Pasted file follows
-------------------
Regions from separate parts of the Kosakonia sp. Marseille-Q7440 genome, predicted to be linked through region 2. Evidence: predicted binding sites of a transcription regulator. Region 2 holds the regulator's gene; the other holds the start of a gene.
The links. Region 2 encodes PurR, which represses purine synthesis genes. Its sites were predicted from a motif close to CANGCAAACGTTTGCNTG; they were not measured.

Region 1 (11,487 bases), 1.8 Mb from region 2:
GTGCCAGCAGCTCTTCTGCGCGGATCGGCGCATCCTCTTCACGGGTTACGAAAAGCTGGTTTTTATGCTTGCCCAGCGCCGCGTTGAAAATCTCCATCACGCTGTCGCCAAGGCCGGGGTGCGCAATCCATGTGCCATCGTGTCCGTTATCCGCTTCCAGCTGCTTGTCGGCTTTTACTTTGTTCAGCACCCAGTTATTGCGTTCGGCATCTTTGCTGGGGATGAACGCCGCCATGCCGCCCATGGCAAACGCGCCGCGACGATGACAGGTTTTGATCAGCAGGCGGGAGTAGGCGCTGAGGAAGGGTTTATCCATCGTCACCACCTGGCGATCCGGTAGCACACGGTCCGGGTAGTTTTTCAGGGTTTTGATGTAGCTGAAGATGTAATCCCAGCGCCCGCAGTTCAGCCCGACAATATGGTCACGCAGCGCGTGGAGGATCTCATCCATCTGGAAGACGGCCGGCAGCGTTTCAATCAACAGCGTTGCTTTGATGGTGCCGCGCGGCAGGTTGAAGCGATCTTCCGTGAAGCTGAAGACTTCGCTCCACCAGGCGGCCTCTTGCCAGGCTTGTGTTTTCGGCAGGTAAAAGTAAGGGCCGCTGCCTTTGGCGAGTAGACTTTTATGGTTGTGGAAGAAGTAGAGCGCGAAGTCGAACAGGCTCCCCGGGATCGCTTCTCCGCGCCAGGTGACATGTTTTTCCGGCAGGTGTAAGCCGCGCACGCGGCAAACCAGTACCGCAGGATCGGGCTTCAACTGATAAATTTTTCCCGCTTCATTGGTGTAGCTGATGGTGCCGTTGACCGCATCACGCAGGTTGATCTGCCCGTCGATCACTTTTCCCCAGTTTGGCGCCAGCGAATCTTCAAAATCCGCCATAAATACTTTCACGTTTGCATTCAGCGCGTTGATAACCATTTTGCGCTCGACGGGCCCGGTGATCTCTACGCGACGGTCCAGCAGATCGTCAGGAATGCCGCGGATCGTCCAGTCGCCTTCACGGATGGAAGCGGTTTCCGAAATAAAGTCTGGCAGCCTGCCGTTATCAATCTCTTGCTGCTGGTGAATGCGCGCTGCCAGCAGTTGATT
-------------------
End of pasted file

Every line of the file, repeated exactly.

Regions from separate parts of the Kosakonia sp. Marseille-Q7440 genome, predicted to be linked through region 2. Evidence: predicted binding sites of a transcription regulator. Region 2 holds the regulator's gene; the other holds the start of a gene.
The links. Region 2 encodes PurR, which represses purine synthesis genes. Its sites were predicted from a motif close to CANGCAAACGTTTGCNTG; they were not measured.

Region 1 (11,487 bases), 1.8 Mb from region 2:
GTGCCAGCAGCTCTTCTGCGCGGATCGGCGCATCCTCTTCACGGGTTACGAAAAGCTGGTTTTTATGCTTGCCCAGCGCCGCGTTGAAAATCTCCATCACGCTGTCGCCAAGGCCGGGGTGCGCAATCCATGTGCCATCGTGTCCGTTATCCGCTTCCAGCTGCTTGTCGGCTTTTACTTTGTTCAGCACCCAGTTATTGCGTTCGGCATCTTTGCTGGGGATGAACGCCGCCATGCCGCCCATGGCAAACGCGCCGCGACGATGACAGGTTTTGATCAGCAGGCGGGAGTAGGCGCTGAGGAAGGGTTTATCCATCGTCACCACCTGGCGATCCGGTAGCACACGGTCCGGGTAGTTTTTCAGGGTTTTGATGTAGCTGAAGATGTAATCCCAGCGCCCGCAGTTCAGCCCGACAATATGGTCACGCAGCGCGTGGAGGATCTCATCCATCTGGAAGACGGCCGGCAGCGTTTCAATCAACAGCGTTGCTTTGATGGTGCCGCGCGGCAGGTTGAAGCGATCTTCCGTGAAGCTGAAGACTTCGCTCCACCAGGCGGCCTCTTGCCAGGCTTGTGTTTTCGGCAGGTAAAAGTAAGGGCCGCTGCCTTTGGCGAGTAGACTTTTATGGTTGTGGAAGAAGTAGAGCGCGAAGTCGAACAGGCTCCCCGGGATCGCTTCTCCGCGCCAGGTGACATGTTTTTCCGGCAGGTGTAAGCCGCGCACGCGGCAAACCAGTACCGCAGGATCGGGCTTCAACTGATAAATTTTTCCCGCTTCATTGGTGTAGCTGATGGTGCCGTTGACCGCATCACGCAGGTTGATCTGCCCGTCGATCACTTTTCCCCAGTTTGGCGCCAGCGAATCTTCAAAATCCGCCATAAATACTTTCACGTTTGCATTCAGCGCGTTGATAACCATTTTGCGCTCGACGGGCCCGGTGATCTCTACGCGACGGTCCAGCAGATCGTCAGGAATGCCGCGGATCGTCCAGTCGCCTTCACGGATGGAAGCGGTTTCCGAAATAAAGTCTGGCAGCCTGCCGTTATCAATCTCTTGCTGCTGGTGAATGCGCGCTGCCAGCAGTTGATT